If you’re freaking out with too many shows to listen to, Castro brings sanity to your podcasts queue
Size: 8.1 MB
Platform: iPhone (compatible with iPad)
When hurling a new paid Podcast app into the App Store’s maw, it’s vital to do something other apps don’t do – or at least don’t do well. Castro’s decided if you’re drowning in a flood of podcasts, it’s going to fling a life raft your way.
Rather than battle against an ever-growing queue of podcasts you’re probably never going to listen to, Castro encourages you to perform basic management. Subscriptions are dumped into the inbox, and you can flag specific podcasts or episodes for your queue.
This feels reductive compared to the elaborate playlist set-ups you find elsewhere, until you start using it, whereupon the simplicity and effectiveness of Castro becomes clear. You can glance at your inbox now and again, moving the odd item to your queue when you fancy listening to it, but mostly live in the queue tab, knowing whatever’s there’s likely to be a great listen.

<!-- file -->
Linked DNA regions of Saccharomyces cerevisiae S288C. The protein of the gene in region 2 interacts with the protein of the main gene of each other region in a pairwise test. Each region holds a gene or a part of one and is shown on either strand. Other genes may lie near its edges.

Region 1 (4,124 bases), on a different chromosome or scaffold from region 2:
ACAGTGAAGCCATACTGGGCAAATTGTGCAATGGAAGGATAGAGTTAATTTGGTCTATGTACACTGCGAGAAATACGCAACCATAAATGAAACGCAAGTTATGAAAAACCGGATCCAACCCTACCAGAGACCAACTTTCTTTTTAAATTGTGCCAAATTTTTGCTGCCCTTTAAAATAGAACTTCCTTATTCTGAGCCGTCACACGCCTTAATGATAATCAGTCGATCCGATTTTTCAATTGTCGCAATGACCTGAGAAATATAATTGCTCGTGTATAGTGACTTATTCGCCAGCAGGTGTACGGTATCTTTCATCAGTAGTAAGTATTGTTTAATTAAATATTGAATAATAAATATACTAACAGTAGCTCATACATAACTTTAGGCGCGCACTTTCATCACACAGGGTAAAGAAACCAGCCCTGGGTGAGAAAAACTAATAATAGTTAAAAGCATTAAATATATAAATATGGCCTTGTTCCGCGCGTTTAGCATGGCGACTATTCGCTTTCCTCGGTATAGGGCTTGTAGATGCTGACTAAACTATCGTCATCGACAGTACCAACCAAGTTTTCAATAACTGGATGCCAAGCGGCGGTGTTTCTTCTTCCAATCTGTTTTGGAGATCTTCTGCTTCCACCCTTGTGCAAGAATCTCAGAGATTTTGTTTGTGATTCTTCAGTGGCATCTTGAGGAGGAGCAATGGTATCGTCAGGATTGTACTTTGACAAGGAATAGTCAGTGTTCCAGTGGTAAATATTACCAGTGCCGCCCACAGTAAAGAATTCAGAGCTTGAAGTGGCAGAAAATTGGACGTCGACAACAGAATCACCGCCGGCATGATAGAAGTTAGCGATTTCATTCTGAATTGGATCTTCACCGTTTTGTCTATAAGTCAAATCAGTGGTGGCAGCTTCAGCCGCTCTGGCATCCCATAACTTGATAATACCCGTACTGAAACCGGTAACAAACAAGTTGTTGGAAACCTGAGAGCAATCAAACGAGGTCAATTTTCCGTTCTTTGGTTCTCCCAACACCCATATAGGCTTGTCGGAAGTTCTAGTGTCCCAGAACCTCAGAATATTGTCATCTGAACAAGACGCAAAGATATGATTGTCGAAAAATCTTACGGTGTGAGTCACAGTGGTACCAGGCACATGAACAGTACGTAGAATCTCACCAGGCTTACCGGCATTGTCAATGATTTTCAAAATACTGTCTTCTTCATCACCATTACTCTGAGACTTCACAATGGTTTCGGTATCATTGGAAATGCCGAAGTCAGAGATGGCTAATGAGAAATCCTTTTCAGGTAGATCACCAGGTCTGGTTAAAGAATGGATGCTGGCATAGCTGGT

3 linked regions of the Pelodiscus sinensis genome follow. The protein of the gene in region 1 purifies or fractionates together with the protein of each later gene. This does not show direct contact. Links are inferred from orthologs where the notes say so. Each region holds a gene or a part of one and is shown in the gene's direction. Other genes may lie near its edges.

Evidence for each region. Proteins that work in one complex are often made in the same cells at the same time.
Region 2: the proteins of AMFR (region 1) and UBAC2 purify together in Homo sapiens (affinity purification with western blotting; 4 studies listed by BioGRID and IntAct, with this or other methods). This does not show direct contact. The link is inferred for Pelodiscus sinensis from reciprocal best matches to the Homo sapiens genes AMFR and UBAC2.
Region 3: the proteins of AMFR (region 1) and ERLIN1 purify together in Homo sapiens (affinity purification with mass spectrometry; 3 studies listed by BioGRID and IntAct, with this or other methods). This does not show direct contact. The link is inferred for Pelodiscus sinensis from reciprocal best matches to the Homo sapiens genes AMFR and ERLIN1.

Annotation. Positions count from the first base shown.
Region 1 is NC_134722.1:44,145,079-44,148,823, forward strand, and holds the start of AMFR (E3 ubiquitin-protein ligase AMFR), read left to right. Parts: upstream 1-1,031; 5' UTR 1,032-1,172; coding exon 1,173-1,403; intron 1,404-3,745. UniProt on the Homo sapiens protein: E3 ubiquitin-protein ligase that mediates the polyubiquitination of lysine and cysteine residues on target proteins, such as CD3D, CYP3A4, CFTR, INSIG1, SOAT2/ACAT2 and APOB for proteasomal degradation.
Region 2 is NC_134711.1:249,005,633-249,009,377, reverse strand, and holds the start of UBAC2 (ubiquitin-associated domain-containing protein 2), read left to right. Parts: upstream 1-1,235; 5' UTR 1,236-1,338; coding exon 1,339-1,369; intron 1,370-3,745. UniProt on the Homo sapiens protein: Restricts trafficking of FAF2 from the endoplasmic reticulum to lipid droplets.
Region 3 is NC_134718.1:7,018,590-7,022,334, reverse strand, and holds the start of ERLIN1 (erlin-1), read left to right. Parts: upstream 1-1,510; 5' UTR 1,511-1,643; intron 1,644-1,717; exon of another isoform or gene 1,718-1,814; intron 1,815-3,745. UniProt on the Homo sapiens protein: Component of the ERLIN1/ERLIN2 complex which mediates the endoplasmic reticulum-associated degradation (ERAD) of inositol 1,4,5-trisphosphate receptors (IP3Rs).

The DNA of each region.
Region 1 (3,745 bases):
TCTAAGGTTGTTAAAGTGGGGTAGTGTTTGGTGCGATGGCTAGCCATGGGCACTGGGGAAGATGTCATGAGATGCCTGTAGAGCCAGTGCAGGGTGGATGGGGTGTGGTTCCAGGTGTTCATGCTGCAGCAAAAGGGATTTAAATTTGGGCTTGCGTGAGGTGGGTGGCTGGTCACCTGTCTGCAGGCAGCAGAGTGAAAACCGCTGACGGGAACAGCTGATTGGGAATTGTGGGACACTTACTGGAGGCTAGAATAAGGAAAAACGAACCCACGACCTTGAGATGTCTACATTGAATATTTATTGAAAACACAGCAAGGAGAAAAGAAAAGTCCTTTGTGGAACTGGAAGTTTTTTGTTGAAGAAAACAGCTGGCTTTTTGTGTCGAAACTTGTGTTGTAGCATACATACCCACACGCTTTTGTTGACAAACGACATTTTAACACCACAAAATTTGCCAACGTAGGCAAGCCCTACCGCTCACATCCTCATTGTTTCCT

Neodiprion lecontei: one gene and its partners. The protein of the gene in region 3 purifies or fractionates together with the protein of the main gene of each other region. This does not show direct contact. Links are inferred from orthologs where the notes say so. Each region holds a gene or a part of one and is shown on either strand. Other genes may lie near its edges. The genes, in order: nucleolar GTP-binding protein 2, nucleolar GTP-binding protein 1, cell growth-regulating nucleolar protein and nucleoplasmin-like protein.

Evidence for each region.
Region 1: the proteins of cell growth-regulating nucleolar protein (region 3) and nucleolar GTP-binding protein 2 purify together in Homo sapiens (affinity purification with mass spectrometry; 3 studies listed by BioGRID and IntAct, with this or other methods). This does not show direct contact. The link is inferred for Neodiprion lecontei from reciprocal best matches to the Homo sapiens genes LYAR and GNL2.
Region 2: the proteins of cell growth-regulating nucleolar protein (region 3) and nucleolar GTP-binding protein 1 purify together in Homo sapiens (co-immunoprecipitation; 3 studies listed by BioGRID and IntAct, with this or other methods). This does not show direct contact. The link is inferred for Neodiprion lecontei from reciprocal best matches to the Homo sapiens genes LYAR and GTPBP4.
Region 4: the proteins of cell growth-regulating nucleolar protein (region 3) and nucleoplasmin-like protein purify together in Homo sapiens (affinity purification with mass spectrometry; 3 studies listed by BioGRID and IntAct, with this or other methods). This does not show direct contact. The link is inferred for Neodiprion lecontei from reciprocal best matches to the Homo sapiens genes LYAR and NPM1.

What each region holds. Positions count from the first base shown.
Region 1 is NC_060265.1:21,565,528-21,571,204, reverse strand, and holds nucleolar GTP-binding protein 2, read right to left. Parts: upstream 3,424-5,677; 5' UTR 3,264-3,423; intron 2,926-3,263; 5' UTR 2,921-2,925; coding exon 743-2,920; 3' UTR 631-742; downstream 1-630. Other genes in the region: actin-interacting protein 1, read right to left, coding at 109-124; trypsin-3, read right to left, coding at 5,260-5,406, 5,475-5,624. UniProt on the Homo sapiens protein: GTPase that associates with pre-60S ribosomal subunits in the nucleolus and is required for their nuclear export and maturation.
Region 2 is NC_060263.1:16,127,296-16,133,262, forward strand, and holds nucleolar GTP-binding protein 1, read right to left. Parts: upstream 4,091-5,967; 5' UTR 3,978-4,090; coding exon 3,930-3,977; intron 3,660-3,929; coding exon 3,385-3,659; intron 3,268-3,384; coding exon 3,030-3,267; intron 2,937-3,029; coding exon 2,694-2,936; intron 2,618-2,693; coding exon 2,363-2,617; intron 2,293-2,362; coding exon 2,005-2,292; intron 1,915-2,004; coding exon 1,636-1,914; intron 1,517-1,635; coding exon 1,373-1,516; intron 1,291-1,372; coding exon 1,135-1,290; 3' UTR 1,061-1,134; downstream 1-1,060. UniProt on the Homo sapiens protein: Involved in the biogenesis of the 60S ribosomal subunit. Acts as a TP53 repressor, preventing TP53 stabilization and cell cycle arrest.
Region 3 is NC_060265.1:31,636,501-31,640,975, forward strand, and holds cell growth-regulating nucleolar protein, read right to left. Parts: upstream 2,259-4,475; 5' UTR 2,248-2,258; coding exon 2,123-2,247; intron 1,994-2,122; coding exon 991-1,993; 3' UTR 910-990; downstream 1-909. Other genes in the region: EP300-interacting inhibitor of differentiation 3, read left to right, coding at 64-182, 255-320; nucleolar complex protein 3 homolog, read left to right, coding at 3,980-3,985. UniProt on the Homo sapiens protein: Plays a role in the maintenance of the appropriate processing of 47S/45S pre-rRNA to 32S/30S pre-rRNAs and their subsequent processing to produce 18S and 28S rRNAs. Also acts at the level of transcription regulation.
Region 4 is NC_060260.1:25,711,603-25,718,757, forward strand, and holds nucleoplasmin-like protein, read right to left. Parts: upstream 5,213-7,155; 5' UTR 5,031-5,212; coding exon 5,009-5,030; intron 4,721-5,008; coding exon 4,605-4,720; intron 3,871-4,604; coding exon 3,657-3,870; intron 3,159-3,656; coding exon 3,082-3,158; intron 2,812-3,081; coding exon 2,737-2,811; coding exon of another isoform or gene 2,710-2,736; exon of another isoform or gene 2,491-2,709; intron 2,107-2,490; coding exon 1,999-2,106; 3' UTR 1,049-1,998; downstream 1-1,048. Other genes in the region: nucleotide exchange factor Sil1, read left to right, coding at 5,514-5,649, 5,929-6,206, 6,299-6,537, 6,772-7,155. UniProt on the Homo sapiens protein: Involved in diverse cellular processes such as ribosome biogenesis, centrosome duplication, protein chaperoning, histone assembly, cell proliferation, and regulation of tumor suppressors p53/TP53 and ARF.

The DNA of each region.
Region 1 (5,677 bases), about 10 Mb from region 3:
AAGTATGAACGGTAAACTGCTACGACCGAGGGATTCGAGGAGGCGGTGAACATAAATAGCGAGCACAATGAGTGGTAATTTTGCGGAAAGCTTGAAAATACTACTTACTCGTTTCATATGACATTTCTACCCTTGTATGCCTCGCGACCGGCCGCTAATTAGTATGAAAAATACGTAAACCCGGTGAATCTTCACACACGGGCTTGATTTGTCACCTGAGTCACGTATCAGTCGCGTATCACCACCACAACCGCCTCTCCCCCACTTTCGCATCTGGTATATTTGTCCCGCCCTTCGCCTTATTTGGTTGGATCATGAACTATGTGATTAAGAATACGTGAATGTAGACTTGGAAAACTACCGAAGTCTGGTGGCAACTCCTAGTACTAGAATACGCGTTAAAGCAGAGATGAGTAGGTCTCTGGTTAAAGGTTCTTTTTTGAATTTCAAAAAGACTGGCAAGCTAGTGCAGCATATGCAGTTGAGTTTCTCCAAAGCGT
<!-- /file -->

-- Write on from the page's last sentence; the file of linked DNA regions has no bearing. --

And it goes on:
Castro also does smart things with those podcasts you’ve already ploughed through. The archive tab lists podcasts you subscribe to, and any one’s catalogue can be perused; alternatively, you can browse podcasts you’ve flagged as favorites, and a history of everything you’ve ever listened to, beginning with the most recent item.
With such a great system in place for keeping track of podcasts, it’s a pity everything else about Castro feels so ordinary. The Discover tab for finding new podcasts is probably best described as functional, and the playback screen is weirdly dull, pride of place going to various settings you probably won’t often use – a snooze timer; playback speed variation; a scrubbing bar. Podcast info and artwork is relatively hidden.
Fortunately, playback audio quality is impressive, even when speed is ramped up to 1.5x. That said, we missed Overcast’s Smart Speed feature for shortening silences, and Voice Boost, which ramps up speech and is especially useful on a train. On extended use, we also wished Castro had a little more of Overcast’s zing – it by comparison feels like a very dull app, seemingly angling for fans of monochrome.
As for whether Castro’s worth buying over its free rival, it all comes down to the way you listen to podcasts. If you subscribe to loads, are happy with a deluge, and are in love with Overcast’s playback effects, there’s nothing here that will tempt you away; but if you want a simple, clever approach to prioritizing what to listen to, and the satisfaction on clearing your ‘queue’ on a regular basis, Castro’s a small amount of money well-spent.